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The Christie Affair by Nina de Gramont

Nina de Gramont explores what happened when mystery writer Agatha Christie disappeared for eleven days in 1926.

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Summary

This novel is a re-imagining of the eleven-day disappearance of mystery writer Agatha Christie that has been left unexplained.

The story is told from the perspective of Miss Nan O'Dea. She tells the story of how she became the mistress of Archie Christie, and was apart of the Christie's lives. She tells the story of what happens during those eleven days and how her past led up to being apart of those missing days as well as apart of the Christie's lives during this time.

This story dives into several different questions into the novelist's disappearance in 1926.

What is known about the writer's disappearance

In August 1926, Archie Christie announces to Agatha that he wants a divorce, as he has fallen in love with someone else.

On December 3, Archie and Agatha have an argument, after Archie informs Agatha that he is spending the weekend with friends without Agatha.

Later that same night is when Agatha disappears from her home in Sunningdale. Her car is found abandoned the next morning.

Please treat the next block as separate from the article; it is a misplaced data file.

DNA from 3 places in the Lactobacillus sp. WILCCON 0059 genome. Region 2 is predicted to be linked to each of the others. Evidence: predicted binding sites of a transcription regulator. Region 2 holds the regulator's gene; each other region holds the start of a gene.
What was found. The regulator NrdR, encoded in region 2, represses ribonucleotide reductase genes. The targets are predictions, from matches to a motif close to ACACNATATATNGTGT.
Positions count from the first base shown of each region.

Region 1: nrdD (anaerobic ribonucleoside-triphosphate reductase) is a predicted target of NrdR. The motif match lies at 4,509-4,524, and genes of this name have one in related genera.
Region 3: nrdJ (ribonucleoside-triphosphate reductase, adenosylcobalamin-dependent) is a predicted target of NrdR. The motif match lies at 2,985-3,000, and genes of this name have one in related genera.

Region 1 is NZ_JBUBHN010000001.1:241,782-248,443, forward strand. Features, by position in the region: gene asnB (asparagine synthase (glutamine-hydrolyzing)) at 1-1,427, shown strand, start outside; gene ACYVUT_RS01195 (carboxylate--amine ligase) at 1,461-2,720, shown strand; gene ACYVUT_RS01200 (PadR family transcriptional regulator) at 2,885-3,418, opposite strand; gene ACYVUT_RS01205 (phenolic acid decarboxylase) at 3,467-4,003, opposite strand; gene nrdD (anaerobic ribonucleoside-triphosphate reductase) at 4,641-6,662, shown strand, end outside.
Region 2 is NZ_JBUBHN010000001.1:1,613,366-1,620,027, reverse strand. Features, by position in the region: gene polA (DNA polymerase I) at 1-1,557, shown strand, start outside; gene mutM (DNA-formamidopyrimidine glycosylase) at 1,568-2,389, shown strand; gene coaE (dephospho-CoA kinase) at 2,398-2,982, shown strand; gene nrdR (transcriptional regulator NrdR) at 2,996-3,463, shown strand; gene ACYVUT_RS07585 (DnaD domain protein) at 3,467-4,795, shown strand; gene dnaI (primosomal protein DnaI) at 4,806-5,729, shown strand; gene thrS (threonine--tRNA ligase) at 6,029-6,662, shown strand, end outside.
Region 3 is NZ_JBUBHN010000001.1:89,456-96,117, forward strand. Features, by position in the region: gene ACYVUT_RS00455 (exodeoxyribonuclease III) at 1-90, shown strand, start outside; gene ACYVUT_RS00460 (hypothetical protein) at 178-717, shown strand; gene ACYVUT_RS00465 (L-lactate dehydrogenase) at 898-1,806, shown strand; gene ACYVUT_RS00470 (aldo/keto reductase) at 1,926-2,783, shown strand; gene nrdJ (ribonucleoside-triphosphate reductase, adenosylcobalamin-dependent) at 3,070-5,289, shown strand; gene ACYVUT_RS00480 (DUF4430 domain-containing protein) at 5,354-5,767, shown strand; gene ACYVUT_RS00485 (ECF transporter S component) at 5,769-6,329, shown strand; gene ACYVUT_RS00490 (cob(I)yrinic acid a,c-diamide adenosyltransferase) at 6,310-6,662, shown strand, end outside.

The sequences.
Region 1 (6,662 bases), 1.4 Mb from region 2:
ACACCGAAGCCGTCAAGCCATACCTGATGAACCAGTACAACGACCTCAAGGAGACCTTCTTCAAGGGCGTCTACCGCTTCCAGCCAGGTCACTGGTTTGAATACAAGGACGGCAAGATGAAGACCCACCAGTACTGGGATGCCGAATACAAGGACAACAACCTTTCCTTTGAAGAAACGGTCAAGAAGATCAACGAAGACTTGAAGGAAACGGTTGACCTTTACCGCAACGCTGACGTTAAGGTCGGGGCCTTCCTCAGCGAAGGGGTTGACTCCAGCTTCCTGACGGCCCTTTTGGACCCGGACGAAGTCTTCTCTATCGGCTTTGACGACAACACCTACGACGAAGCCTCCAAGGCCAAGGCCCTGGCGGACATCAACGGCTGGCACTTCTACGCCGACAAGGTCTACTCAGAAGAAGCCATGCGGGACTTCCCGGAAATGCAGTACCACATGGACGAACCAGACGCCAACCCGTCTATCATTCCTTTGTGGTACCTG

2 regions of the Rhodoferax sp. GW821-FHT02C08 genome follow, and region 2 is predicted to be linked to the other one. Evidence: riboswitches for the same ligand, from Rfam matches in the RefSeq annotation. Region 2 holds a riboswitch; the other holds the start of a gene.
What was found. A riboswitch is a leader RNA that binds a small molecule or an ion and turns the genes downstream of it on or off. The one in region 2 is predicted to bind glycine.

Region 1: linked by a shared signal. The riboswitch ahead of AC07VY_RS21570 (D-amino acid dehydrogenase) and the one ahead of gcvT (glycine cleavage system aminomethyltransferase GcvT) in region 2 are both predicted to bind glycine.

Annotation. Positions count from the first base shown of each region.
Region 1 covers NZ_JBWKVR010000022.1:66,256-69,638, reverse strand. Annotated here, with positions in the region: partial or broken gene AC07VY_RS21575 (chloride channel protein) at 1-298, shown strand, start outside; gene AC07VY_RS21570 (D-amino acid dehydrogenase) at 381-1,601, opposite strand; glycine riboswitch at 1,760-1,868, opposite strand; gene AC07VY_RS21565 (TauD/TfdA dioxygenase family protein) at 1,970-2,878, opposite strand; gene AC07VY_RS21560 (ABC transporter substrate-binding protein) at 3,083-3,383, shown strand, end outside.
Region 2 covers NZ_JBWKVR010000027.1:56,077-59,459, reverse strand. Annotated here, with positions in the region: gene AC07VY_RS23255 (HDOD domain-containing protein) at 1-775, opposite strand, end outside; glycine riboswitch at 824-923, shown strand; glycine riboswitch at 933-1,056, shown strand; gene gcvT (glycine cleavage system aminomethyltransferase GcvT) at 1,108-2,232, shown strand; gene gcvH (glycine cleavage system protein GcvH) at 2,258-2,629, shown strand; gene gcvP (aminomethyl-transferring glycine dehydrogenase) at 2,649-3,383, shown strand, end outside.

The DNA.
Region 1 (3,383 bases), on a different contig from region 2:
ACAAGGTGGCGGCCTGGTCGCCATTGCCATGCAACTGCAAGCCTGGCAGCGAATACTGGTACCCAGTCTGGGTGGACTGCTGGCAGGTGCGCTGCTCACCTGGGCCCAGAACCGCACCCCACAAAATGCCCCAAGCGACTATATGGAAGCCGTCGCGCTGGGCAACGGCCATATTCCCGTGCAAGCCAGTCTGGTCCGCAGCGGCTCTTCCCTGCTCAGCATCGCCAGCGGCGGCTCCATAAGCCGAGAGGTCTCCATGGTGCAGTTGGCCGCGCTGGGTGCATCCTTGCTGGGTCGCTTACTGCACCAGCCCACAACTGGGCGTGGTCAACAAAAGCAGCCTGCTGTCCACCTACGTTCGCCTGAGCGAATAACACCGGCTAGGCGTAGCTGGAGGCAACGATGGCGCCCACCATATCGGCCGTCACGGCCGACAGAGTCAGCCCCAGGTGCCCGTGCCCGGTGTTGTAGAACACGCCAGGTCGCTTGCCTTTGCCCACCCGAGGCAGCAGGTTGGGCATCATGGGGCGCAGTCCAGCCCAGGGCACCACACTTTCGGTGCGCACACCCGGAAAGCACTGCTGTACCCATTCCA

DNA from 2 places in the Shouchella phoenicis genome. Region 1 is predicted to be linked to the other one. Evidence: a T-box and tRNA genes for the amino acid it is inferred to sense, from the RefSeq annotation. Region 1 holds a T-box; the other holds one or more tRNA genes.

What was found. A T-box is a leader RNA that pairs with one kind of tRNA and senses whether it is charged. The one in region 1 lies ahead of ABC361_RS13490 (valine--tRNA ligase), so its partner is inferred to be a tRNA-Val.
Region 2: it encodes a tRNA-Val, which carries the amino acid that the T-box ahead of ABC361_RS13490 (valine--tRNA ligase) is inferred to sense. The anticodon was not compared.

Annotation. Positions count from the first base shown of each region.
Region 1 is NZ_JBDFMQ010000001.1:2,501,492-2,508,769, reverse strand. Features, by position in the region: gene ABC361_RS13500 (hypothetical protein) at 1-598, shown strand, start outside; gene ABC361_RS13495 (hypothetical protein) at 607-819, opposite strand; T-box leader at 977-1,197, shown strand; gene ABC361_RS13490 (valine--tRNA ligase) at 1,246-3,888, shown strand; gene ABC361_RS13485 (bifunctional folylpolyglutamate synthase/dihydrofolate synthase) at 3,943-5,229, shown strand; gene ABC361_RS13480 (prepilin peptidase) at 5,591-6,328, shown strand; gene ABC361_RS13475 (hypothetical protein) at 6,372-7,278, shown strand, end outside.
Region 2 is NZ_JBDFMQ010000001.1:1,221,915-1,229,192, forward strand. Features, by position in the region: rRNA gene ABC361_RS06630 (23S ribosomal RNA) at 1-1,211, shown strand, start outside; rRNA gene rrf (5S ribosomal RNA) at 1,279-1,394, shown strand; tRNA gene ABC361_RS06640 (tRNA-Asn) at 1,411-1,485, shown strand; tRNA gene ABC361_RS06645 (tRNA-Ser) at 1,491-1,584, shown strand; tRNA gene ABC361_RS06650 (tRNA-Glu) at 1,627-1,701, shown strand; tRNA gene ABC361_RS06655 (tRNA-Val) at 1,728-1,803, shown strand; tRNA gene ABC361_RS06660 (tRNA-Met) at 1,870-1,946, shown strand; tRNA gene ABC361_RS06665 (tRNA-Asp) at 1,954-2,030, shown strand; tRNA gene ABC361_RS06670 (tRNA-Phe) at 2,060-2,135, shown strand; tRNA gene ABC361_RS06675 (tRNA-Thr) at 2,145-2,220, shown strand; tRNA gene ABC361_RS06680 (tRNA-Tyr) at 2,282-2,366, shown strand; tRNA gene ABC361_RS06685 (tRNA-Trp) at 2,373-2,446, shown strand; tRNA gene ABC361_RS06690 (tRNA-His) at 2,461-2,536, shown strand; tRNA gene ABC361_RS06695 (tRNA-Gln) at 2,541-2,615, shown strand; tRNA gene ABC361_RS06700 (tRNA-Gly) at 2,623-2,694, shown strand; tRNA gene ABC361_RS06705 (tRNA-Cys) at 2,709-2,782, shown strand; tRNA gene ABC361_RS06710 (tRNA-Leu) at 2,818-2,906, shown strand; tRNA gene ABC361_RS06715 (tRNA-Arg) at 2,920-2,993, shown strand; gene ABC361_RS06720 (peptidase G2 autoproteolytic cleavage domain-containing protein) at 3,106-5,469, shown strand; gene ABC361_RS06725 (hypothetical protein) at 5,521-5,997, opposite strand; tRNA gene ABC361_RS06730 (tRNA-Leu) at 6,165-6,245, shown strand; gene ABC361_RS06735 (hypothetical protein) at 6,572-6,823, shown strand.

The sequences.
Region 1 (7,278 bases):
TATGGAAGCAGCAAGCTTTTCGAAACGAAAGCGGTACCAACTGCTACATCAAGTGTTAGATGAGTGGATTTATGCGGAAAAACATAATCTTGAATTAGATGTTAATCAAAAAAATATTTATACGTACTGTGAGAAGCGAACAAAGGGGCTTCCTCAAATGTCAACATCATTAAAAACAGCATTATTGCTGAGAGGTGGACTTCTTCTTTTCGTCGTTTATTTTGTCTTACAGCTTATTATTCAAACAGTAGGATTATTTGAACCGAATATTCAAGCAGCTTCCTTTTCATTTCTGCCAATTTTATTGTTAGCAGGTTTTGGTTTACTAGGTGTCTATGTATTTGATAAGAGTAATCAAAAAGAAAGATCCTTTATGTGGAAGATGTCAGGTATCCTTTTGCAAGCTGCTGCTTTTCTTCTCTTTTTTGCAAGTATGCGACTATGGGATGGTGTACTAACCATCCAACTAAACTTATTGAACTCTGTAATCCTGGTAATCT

News spread quickly of her disappearance. Police were looking for her all over the country.

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Agatha Christie was located on December 14, 1926. She was found at the Swan Hydropathic Hotel in Harrogate, Yorkshire.

Review of the book

It was an interesting take on what led up to and happened during those eleven days. The author has a way of filling the gaps and creating an interesting spin on the mystery of Agatha Christie’s disappearance in 1926.

Christie never spoke about what really happened during that time. So no one knows what really happened, except Christie. It would have been nice if she had spoken about it. I would have liked to have known, but sometimes things are best left a mystery. This is one of them.

I certainly enjoyed de Gramont's version of the events.

There are times when the story does get a bit confusing, especially in the beginning, as de Gramont goes back and forth between the present and Nan's past. However, after a while, I got used to it and found it easier to keep track of events and just the story in general.

It was interesting to hear the story from Nan O'Dea's perspective. It was interesting to see how the events unfolded from her perspective and what led up to the writer's disappearance. Nina de Gramont presents her story in a way that makes it feel as though it's very plausible. As though this very well could have happened and things could have happened this way.

As an Agatha Christie fan, I do have some knowledge of her life, and know that Archie did have an affair and eventually married a woman by a different name, just to name one thing. So I know de Gramont's story is partially fictional. But I still really enjoyed the way she approached it, presented it, and made it quite believable. It certainly could have happened the way it did in this book.

I will definitely be reading again at some point. For fellow Agatha Christie fans, I think may enjoy this interpretation for her disappearance.

© 2022 Dominique Cantin-Meaney

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